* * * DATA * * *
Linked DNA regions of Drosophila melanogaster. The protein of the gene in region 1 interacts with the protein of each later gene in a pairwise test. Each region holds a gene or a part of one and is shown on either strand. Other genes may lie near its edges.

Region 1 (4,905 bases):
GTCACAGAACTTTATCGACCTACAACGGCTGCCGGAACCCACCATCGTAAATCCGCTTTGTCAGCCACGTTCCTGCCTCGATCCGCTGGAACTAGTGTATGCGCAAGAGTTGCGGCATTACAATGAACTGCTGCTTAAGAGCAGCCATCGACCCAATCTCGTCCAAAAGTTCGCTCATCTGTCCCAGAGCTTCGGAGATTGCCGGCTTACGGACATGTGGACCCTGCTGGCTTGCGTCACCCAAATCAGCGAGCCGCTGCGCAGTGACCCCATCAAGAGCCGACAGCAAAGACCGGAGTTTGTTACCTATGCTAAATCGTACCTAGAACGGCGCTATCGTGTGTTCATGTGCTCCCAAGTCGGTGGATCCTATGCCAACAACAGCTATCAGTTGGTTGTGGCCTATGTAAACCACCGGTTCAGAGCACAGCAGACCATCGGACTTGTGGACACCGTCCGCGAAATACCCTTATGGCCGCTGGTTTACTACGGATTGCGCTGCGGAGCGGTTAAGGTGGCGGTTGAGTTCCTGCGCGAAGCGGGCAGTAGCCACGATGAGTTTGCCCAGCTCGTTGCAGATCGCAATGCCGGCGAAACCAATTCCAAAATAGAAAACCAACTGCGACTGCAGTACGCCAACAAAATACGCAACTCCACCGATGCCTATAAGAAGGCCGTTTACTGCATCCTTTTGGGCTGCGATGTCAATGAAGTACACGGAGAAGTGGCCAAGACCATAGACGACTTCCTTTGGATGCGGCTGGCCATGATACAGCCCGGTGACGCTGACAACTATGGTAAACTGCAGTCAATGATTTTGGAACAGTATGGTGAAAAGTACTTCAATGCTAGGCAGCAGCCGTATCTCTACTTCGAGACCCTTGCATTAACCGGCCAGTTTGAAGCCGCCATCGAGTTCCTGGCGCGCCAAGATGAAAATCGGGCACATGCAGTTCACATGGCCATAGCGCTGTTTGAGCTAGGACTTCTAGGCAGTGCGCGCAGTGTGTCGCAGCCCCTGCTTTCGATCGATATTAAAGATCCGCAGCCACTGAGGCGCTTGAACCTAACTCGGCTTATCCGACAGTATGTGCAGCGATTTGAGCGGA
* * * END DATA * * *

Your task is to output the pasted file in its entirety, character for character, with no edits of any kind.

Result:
Linked DNA regions of Drosophila melanogaster. The protein of the gene in region 1 interacts with the protein of each later gene in a pairwise test. Each region holds a gene or a part of one and is shown on either strand. Other genes may lie near its edges.

Region 1 (4,905 bases):
GTCACAGAACTTTATCGACCTACAACGGCTGCCGGAACCCACCATCGTAAATCCGCTTTGTCAGCCACGTTCCTGCCTCGATCCGCTGGAACTAGTGTATGCGCAAGAGTTGCGGCATTACAATGAACTGCTGCTTAAGAGCAGCCATCGACCCAATCTCGTCCAAAAGTTCGCTCATCTGTCCCAGAGCTTCGGAGATTGCCGGCTTACGGACATGTGGACCCTGCTGGCTTGCGTCACCCAAATCAGCGAGCCGCTGCGCAGTGACCCCATCAAGAGCCGACAGCAAAGACCGGAGTTTGTTACCTATGCTAAATCGTACCTAGAACGGCGCTATCGTGTGTTCATGTGCTCCCAAGTCGGTGGATCCTATGCCAACAACAGCTATCAGTTGGTTGTGGCCTATGTAAACCACCGGTTCAGAGCACAGCAGACCATCGGACTTGTGGACACCGTCCGCGAAATACCCTTATGGCCGCTGGTTTACTACGGATTGCGCTGCGGAGCGGTTAAGGTGGCGGTTGAGTTCCTGCGCGAAGCGGGCAGTAGCCACGATGAGTTTGCCCAGCTCGTTGCAGATCGCAATGCCGGCGAAACCAATTCCAAAATAGAAAACCAACTGCGACTGCAGTACGCCAACAAAATACGCAACTCCACCGATGCCTATAAGAAGGCCGTTTACTGCATCCTTTTGGGCTGCGATGTCAATGAAGTACACGGAGAAGTGGCCAAGACCATAGACGACTTCCTTTGGATGCGGCTGGCCATGATACAGCCCGGTGACGCTGACAACTATGGTAAACTGCAGTCAATGATTTTGGAACAGTATGGTGAAAAGTACTTCAATGCTAGGCAGCAGCCGTATCTCTACTTCGAGACCCTTGCATTAACCGGCCAGTTTGAAGCCGCCATCGAGTTCCTGGCGCGCCAAGATGAAAATCGGGCACATGCAGTTCACATGGCCATAGCGCTGTTTGAGCTAGGACTTCTAGGCAGTGCGCGCAGTGTGTCGCAGCCCCTGCTTTCGATCGATATTAAAGATCCGCAGCCACTGAGGCGCTTGAACCTAACTCGGCTTATCCGACAGTATGTGCAGCGATTTGAGCGGA